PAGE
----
How Low of a Low Carb Diet is Correct for You?

As most of you know, I am a strong proponent of the Paleo lifestyle. My practice is very Paleo focused. Paleo eating leans heavily on veggies, fruits, nuts, seeds, eggs and grass fed protein. It strongly suggests a very limited consumption of grains, simple carbs and little dairy. Having said that, there is an important place for carbohydrates in your diet. They play are critical roles in many aspects of our health and metabolism. So the real questions is “What is the correct about of carbs you should be consuming?” This is the first of two news letters that will examine living a truly healthy life in relationship to the role carbs play in our diet.

Chances are, you have, at least once, been solicited to buy into some sort of miracle diet touting low-carb high protein intake as a fast and painless way of losing weight, such as Atkins or Southbeach. Many of you may even have entertained trying out this kind of extreme diet for yourself.  What most people don’t realize is that carb-intake can affect everything from your gut to your brain. Have your been feeling sluggish, anxious, or depressed? Having problems with digestion? These issues and more can all be influenced by carb-intake. When you choose to go low-carb, you are actually inviting a host of risks upon yourself. Let’s explore how to clarify the low-carb myth:

Let’s begin with the basics. For the sake of simplicity, carbohydrates are sugars, fibers, and starches. They can be found in a huge variety of foods including bread, potatoes, beans, milk, vegetables, pasta, and fruits, with the unhealthiest carbs being found in highly processed, refined foods like white bread, pastries and soda. When you eat any carb-containing food your body is provided with glucose, which is converted to energy. Our bodies need this energy to support daily bodily functions and physical activity. However, choosing unhealthy and too easily digested carbs (like white bread and soda) is a proven cause of weight gain, diabetes, and even heart disease (Harvard). In light of this new-age plague of obesity and heart disease that has stricken the country, it is no surprise that low-carb diets have been thrown into the spotlight in the past decade or so.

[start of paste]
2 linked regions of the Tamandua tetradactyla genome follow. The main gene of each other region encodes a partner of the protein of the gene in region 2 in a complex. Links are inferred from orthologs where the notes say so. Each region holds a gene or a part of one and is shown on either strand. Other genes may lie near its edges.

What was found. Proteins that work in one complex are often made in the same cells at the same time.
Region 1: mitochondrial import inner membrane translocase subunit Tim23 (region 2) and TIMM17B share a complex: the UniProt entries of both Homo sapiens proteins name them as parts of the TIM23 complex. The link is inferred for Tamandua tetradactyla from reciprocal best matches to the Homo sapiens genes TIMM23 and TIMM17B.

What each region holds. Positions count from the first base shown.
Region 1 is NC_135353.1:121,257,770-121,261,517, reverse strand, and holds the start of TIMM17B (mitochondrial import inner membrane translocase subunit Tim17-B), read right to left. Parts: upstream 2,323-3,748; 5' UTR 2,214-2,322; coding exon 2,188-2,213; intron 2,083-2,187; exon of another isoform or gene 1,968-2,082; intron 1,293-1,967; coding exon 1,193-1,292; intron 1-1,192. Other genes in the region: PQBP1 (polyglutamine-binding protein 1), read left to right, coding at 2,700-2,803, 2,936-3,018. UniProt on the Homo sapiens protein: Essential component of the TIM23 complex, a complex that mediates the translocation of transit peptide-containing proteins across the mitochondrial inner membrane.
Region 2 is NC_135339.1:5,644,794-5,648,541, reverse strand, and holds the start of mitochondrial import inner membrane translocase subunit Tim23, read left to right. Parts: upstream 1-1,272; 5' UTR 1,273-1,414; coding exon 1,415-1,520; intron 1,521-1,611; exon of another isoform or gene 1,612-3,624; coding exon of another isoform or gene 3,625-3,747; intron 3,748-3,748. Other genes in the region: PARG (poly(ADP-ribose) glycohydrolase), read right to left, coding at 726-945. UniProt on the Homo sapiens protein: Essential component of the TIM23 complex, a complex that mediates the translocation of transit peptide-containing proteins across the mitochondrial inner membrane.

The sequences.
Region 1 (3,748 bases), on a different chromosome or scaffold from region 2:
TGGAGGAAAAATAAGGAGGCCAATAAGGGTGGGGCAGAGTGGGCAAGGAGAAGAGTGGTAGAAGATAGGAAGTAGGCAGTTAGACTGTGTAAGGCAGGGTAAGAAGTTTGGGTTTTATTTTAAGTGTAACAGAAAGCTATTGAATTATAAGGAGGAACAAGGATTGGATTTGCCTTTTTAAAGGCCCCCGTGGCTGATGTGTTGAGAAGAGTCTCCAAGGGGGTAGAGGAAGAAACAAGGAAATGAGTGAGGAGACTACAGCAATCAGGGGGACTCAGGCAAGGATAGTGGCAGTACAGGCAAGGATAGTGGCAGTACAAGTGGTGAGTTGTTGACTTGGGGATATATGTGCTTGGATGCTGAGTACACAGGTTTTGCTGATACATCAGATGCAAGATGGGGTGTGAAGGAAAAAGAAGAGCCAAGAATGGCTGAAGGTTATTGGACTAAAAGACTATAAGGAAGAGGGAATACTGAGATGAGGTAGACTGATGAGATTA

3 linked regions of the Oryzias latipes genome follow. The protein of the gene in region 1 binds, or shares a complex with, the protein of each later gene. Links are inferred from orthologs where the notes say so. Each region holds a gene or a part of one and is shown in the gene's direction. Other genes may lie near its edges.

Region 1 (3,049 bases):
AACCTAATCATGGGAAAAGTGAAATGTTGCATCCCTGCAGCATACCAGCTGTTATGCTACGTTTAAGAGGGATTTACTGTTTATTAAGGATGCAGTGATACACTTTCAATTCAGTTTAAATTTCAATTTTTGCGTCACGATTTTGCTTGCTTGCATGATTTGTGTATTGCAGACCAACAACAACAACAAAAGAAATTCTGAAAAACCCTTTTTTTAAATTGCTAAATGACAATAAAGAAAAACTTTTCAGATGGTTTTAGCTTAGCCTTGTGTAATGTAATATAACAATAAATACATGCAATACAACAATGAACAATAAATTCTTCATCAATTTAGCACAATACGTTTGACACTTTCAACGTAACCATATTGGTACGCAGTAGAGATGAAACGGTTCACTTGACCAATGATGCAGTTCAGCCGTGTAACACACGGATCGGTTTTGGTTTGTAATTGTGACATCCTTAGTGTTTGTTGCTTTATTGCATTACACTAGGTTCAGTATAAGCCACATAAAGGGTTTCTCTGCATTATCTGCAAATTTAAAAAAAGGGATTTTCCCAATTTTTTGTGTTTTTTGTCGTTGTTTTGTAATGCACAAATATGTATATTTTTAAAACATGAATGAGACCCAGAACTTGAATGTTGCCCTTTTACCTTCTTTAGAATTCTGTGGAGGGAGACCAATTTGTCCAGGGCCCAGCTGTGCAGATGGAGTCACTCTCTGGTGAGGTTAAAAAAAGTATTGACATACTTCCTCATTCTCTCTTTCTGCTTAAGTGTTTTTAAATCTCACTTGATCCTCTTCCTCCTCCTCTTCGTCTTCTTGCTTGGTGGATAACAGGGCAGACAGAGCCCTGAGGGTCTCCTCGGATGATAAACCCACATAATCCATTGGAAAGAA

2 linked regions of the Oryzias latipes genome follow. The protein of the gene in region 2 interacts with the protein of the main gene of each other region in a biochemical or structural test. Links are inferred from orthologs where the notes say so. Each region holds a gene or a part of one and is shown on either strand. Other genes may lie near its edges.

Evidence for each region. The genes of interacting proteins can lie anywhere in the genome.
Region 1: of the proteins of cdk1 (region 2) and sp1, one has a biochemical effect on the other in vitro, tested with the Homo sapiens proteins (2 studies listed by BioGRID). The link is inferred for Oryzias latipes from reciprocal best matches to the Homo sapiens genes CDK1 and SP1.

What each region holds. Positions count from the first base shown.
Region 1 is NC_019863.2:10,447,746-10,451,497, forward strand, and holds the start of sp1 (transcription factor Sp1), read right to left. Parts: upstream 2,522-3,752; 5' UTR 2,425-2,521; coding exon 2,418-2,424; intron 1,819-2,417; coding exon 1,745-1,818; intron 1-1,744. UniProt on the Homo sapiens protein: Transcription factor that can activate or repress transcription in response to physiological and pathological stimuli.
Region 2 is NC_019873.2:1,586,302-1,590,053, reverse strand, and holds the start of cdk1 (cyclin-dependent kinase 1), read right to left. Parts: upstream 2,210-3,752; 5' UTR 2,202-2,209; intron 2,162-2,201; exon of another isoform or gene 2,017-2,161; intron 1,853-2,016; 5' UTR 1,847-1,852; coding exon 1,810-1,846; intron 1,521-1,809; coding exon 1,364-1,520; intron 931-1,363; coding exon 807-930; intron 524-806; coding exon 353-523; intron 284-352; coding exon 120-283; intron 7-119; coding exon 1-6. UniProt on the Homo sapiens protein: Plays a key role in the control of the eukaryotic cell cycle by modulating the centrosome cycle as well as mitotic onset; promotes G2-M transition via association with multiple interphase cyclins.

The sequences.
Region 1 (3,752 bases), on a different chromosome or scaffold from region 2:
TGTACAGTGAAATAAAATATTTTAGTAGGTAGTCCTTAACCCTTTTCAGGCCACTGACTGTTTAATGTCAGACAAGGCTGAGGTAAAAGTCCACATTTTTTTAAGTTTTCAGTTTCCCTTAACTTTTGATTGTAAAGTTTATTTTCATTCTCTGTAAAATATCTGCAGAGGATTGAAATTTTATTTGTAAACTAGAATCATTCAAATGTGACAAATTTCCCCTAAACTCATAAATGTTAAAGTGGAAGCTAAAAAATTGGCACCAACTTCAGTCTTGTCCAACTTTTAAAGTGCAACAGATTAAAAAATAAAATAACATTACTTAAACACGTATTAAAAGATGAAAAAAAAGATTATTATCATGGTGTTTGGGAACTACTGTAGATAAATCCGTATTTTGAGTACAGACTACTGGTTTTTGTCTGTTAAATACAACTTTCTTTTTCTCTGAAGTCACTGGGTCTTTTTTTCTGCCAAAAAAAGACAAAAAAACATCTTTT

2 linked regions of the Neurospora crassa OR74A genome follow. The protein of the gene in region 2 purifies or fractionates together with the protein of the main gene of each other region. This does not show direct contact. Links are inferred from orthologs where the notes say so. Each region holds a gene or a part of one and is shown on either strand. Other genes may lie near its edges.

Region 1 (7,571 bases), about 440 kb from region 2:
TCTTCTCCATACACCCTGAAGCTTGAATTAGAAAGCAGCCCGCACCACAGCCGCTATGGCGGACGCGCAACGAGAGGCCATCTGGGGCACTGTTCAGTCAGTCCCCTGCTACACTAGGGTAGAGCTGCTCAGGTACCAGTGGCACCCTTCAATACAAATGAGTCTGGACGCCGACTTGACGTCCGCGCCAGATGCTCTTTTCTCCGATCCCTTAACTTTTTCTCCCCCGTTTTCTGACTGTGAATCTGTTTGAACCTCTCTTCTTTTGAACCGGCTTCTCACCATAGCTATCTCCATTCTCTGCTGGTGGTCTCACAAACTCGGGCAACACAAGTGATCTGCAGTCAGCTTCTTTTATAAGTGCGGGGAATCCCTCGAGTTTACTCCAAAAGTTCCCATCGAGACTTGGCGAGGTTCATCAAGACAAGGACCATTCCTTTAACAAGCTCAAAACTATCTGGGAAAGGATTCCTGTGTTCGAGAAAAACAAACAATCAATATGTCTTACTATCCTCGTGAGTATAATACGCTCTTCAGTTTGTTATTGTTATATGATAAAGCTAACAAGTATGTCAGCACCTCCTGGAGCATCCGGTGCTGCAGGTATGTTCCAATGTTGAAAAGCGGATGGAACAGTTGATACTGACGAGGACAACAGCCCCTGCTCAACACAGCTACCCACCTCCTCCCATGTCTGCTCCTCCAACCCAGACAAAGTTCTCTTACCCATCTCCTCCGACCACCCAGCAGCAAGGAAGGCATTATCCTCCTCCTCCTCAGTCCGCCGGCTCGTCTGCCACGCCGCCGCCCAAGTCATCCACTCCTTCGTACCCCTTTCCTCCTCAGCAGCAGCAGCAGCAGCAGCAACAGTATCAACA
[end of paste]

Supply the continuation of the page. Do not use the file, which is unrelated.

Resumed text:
Low-carb diets are, obviously, based on limiting carbohydrate intake, while also encouraging consumption of foods high in protein and fat, like meat, eggs, and cheese. Most diets will give you a certain percentage of your daily calorie intake that should come from carbs. A diet low in carbohydrates would typically require somewhere around 10-20% of your daily calories to come from carbs (whereas the typical American will consume 45%-65% of calories a day from carbs) (Mayoclinic). These diets can be quite tricky, as avoiding carbs is surprisingly hard to do for most people. Imagine going to the grocery store and having to walk past all the grains, beans, nuts, fruits, pastas and starchy vegetables!